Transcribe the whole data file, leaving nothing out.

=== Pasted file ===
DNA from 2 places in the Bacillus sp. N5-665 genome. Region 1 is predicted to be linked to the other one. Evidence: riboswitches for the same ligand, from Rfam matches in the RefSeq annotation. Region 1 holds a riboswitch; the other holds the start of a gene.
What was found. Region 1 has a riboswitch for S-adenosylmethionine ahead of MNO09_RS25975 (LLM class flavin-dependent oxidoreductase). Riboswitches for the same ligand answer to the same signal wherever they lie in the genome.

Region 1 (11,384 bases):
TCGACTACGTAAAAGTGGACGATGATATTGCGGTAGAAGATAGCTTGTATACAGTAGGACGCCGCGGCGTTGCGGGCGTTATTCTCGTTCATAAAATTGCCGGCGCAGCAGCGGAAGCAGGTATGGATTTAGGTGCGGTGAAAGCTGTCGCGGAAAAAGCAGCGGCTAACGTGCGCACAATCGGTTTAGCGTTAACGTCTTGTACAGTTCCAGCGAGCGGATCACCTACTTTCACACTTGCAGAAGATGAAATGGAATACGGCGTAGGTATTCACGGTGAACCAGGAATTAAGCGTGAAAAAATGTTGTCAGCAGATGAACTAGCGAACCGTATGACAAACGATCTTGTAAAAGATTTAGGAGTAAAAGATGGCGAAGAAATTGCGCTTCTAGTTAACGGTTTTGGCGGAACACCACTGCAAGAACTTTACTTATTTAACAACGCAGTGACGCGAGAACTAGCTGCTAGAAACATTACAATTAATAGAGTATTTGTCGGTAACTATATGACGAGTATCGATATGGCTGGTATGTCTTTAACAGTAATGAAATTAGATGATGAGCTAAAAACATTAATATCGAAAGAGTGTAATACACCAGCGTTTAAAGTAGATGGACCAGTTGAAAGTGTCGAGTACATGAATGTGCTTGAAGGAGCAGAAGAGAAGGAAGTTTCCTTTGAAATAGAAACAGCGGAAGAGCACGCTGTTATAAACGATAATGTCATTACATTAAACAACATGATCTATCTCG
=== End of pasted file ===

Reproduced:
DNA from 2 places in the Bacillus sp. N5-665 genome. Region 1 is predicted to be linked to the other one. Evidence: riboswitches for the same ligand, from Rfam matches in the RefSeq annotation. Region 1 holds a riboswitch; the other holds the start of a gene.
What was found. Region 1 has a riboswitch for S-adenosylmethionine ahead of MNO09_RS25975 (LLM class flavin-dependent oxidoreductase). Riboswitches for the same ligand answer to the same signal wherever they lie in the genome.

Region 1 (11,384 bases):
TCGACTACGTAAAAGTGGACGATGATATTGCGGTAGAAGATAGCTTGTATACAGTAGGACGCCGCGGCGTTGCGGGCGTTATTCTCGTTCATAAAATTGCCGGCGCAGCAGCGGAAGCAGGTATGGATTTAGGTGCGGTGAAAGCTGTCGCGGAAAAAGCAGCGGCTAACGTGCGCACAATCGGTTTAGCGTTAACGTCTTGTACAGTTCCAGCGAGCGGATCACCTACTTTCACACTTGCAGAAGATGAAATGGAATACGGCGTAGGTATTCACGGTGAACCAGGAATTAAGCGTGAAAAAATGTTGTCAGCAGATGAACTAGCGAACCGTATGACAAACGATCTTGTAAAAGATTTAGGAGTAAAAGATGGCGAAGAAATTGCGCTTCTAGTTAACGGTTTTGGCGGAACACCACTGCAAGAACTTTACTTATTTAACAACGCAGTGACGCGAGAACTAGCTGCTAGAAACATTACAATTAATAGAGTATTTGTCGGTAACTATATGACGAGTATCGATATGGCTGGTATGTCTTTAACAGTAATGAAATTAGATGATGAGCTAAAAACATTAATATCGAAAGAGTGTAATACACCAGCGTTTAAAGTAGATGGACCAGTTGAAAGTGTCGAGTACATGAATGTGCTTGAAGGAGCAGAAGAGAAGGAAGTTTCCTTTGAAATAGAAACAGCGGAAGAGCACGCTGTTATAAACGATAATGTCATTACATTAAACAACATGATCTATCTCG